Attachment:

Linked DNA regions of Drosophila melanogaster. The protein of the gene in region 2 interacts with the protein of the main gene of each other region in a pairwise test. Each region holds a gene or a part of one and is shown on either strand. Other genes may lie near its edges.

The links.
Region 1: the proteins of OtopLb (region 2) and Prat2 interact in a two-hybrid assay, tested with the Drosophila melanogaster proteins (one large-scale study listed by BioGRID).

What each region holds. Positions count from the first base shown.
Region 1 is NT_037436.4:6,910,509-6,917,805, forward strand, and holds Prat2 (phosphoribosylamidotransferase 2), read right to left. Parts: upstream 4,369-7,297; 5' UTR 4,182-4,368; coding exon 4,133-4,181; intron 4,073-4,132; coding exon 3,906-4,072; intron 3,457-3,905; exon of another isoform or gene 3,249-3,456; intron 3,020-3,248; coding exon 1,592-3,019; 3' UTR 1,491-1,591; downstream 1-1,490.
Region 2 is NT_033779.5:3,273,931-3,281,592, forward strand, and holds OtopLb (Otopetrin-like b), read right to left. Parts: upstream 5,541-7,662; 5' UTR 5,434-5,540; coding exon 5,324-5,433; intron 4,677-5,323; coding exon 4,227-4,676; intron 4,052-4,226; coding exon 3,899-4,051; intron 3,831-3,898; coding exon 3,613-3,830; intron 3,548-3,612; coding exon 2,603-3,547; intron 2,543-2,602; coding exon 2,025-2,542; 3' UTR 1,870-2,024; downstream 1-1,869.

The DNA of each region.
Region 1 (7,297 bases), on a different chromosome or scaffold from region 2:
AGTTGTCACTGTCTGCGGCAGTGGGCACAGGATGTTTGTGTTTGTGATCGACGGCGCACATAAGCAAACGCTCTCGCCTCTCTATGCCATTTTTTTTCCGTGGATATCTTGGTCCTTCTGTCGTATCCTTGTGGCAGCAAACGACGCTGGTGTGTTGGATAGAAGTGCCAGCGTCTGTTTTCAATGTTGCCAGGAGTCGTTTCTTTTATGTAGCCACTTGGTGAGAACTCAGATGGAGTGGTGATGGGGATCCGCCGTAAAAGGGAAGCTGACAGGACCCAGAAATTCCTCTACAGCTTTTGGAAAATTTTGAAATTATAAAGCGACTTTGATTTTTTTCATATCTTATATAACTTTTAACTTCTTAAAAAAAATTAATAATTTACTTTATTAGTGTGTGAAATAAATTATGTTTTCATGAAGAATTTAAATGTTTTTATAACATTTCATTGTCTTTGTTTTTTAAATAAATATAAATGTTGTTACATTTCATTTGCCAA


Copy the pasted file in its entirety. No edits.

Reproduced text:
Linked DNA regions of Drosophila melanogaster. The protein of the gene in region 2 interacts with the protein of the main gene of each other region in a pairwise test. Each region holds a gene or a part of one and is shown on either strand. Other genes may lie near its edges.

The links.
Region 1: the proteins of OtopLb (region 2) and Prat2 interact in a two-hybrid assay, tested with the Drosophila melanogaster proteins (one large-scale study listed by BioGRID).

What each region holds. Positions count from the first base shown.
Region 1 is NT_037436.4:6,910,509-6,917,805, forward strand, and holds Prat2 (phosphoribosylamidotransferase 2), read right to left. Parts: upstream 4,369-7,297; 5' UTR 4,182-4,368; coding exon 4,133-4,181; intron 4,073-4,132; coding exon 3,906-4,072; intron 3,457-3,905; exon of another isoform or gene 3,249-3,456; intron 3,020-3,248; coding exon 1,592-3,019; 3' UTR 1,491-1,591; downstream 1-1,490.
Region 2 is NT_033779.5:3,273,931-3,281,592, forward strand, and holds OtopLb (Otopetrin-like b), read right to left. Parts: upstream 5,541-7,662; 5' UTR 5,434-5,540; coding exon 5,324-5,433; intron 4,677-5,323; coding exon 4,227-4,676; intron 4,052-4,226; coding exon 3,899-4,051; intron 3,831-3,898; coding exon 3,613-3,830; intron 3,548-3,612; coding exon 2,603-3,547; intron 2,543-2,602; coding exon 2,025-2,542; 3' UTR 1,870-2,024; downstream 1-1,869.

The DNA of each region.
Region 1 (7,297 bases), on a different chromosome or scaffold from region 2:
AGTTGTCACTGTCTGCGGCAGTGGGCACAGGATGTTTGTGTTTGTGATCGACGGCGCACATAAGCAAACGCTCTCGCCTCTCTATGCCATTTTTTTTCCGTGGATATCTTGGTCCTTCTGTCGTATCCTTGTGGCAGCAAACGACGCTGGTGTGTTGGATAGAAGTGCCAGCGTCTGTTTTCAATGTTGCCAGGAGTCGTTTCTTTTATGTAGCCACTTGGTGAGAACTCAGATGGAGTGGTGATGGGGATCCGCCGTAAAAGGGAAGCTGACAGGACCCAGAAATTCCTCTACAGCTTTTGGAAAATTTTGAAATTATAAAGCGACTTTGATTTTTTTCATATCTTATATAACTTTTAACTTCTTAAAAAAAATTAATAATTTACTTTATTAGTGTGTGAAATAAATTATGTTTTCATGAAGAATTTAAATGTTTTTATAACATTTCATTGTCTTTGTTTTTTAAATAAATATAAATGTTGTTACATTTCATTTGCCAA